Getting a grand jury summons can be terrifying if you don’t know what it means. We have all heard of a grand jury. Either for the Mueller investigation or even just in the movies. But what exactly does a grand jury do and what makes it different from a typical jury? Well, there are a few things that make the two fundamentally different. Here’s some further explanation.
A regular jury (also known as a Petit jury) typically has 6 to 12 people while a grand jury consists of 12-24 jurors. Depending on the state, some people will actually receive a grand jury summons while in other places, you would get a normal summons and then from there it would be decided whether or not you would be placed in a grand jury or petit jury.
They Are Harder to Get Out Of
With a petit jury you most typically need to spend a day in the courtroom and even then there are many reasons that can get you excused such as scheduling conflicts or children. However, with a grand jury , the only real reason that you could be excused would be impartiality.
A standard petit jury serves the purpose of deciding whether or not a person is guilty of a crime and from there, a judge would declare a sentence. With a grand jury however, the purpose is not to decide if someone is guilty but to decide if someone should be indicted in the first place.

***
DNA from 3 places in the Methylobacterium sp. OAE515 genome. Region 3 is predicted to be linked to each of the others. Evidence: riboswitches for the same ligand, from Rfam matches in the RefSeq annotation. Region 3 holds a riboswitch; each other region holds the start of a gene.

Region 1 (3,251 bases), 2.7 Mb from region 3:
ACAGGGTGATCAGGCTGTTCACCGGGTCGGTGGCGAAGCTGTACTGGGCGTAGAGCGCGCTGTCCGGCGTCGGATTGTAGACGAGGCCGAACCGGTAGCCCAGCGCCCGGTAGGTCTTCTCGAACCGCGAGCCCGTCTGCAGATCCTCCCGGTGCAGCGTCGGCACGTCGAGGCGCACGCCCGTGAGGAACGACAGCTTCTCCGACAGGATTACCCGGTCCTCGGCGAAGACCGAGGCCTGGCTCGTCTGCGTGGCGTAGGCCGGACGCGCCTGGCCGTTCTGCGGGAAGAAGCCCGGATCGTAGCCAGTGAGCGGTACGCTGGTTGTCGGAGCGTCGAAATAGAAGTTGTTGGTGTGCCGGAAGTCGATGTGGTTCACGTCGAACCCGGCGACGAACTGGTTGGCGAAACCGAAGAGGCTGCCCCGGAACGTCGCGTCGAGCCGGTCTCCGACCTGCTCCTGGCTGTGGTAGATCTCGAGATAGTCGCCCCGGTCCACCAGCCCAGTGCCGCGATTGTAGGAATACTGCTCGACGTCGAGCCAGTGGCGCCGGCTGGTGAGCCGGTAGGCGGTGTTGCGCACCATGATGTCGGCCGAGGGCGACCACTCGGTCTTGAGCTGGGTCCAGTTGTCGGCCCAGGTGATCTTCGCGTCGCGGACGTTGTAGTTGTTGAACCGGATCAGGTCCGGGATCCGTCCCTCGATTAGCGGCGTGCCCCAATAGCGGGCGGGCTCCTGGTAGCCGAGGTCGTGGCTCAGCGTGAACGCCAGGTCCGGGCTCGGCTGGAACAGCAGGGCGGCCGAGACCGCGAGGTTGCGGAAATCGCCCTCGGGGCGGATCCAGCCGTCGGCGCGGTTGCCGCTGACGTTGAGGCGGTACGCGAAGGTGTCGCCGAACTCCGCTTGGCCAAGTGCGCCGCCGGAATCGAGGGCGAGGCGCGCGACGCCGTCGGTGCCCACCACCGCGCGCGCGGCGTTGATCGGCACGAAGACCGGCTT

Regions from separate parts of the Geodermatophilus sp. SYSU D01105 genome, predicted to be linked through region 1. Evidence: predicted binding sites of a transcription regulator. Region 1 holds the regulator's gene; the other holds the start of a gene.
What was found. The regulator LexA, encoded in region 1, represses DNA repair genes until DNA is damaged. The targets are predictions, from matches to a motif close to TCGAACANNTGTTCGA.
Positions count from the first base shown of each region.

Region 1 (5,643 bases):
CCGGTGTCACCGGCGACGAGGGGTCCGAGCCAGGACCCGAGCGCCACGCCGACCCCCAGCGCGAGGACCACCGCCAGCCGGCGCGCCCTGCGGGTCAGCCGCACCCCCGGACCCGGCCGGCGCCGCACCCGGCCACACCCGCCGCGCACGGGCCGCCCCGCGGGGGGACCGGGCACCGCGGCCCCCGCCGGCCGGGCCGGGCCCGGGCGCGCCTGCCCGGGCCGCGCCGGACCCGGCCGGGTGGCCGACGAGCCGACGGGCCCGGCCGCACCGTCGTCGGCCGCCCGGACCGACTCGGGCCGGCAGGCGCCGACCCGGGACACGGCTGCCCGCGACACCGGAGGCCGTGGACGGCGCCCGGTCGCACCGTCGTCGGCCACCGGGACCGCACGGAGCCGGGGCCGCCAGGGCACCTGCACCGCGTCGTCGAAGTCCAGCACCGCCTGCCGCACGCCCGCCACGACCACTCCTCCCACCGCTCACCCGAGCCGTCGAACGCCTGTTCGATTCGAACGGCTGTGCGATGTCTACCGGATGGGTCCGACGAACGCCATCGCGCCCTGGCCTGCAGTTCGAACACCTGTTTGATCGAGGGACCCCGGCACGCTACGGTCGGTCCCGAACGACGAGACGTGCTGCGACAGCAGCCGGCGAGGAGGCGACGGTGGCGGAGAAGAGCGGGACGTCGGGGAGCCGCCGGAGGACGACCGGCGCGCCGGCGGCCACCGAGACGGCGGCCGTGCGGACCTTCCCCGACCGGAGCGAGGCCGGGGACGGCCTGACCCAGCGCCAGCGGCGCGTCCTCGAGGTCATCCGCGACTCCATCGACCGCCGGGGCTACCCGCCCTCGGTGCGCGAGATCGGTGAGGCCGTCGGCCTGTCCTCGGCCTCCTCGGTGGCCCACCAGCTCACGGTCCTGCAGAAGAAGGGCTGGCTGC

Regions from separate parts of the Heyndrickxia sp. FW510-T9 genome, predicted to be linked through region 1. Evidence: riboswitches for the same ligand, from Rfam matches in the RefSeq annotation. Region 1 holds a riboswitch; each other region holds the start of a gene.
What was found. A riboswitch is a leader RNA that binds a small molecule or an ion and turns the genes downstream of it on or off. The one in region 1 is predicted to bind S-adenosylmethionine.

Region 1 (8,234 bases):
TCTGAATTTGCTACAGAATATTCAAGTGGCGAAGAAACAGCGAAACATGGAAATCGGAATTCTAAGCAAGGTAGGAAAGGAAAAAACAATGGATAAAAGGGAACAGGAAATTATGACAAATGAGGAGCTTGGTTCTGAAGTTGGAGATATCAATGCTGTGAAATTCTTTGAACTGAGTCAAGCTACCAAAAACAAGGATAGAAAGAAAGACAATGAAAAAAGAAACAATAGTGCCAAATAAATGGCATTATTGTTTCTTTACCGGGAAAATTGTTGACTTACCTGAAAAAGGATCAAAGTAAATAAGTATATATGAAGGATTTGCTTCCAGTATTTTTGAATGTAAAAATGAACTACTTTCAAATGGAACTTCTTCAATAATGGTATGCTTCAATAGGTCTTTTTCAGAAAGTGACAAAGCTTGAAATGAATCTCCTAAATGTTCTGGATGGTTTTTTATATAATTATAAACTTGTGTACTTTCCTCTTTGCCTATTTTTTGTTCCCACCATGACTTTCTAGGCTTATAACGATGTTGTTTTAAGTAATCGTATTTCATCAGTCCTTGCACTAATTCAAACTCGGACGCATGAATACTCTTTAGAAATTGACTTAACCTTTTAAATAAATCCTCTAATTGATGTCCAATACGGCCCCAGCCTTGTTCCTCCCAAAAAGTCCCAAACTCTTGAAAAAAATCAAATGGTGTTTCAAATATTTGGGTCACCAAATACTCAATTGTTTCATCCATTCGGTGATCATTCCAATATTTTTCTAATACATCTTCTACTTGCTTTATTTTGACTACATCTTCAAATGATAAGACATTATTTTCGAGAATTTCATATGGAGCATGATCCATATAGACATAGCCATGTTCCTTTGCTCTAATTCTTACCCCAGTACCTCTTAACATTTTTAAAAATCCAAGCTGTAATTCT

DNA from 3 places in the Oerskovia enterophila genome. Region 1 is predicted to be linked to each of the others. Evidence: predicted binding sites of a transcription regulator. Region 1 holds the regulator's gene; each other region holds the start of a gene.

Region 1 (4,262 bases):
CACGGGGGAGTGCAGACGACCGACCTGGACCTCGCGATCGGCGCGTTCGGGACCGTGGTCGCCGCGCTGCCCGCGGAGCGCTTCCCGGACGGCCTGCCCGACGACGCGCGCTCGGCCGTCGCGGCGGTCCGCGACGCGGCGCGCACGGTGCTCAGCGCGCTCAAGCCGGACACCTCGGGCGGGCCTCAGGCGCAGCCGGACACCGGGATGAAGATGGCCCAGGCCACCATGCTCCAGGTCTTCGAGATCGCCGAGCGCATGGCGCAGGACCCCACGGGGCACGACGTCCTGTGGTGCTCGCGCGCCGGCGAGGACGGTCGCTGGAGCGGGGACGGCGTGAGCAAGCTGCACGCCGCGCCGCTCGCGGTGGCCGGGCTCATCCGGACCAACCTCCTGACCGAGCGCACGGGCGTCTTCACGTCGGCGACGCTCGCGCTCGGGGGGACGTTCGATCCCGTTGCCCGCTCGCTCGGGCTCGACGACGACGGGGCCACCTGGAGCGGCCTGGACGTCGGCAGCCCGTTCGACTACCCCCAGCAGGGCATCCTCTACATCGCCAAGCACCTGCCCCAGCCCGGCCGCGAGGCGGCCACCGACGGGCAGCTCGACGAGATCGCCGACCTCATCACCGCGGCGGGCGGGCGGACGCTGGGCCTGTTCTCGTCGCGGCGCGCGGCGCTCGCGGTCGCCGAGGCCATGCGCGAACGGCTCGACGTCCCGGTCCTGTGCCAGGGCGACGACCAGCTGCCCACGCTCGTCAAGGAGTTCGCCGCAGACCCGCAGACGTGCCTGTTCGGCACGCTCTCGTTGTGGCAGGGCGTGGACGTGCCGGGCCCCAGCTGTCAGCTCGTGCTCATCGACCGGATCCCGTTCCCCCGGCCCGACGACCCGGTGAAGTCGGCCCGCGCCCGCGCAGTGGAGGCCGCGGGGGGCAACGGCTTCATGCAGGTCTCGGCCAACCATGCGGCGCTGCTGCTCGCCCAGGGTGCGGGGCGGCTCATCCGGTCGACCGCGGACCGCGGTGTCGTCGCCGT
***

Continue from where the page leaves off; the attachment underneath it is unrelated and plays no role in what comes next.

Number of Cases
A petit jury will only hear one trial. When they come to a decision on a verdict, their duty is basically completed. grand juries work very differently. A grand jury juror will need to stay the entire day and can hear as many as 10-12 cases. prosecutors will present evidence and then the jury will decide whether or not to prosecute and this will go on all day.
A petit jury for the most part lasts maybe a a couple of days (with few much longer exceptions) but a grand jury commitment can last a year! You may not have to be there everyday but would still be called in a couple times a week which is definitely a significant commitment.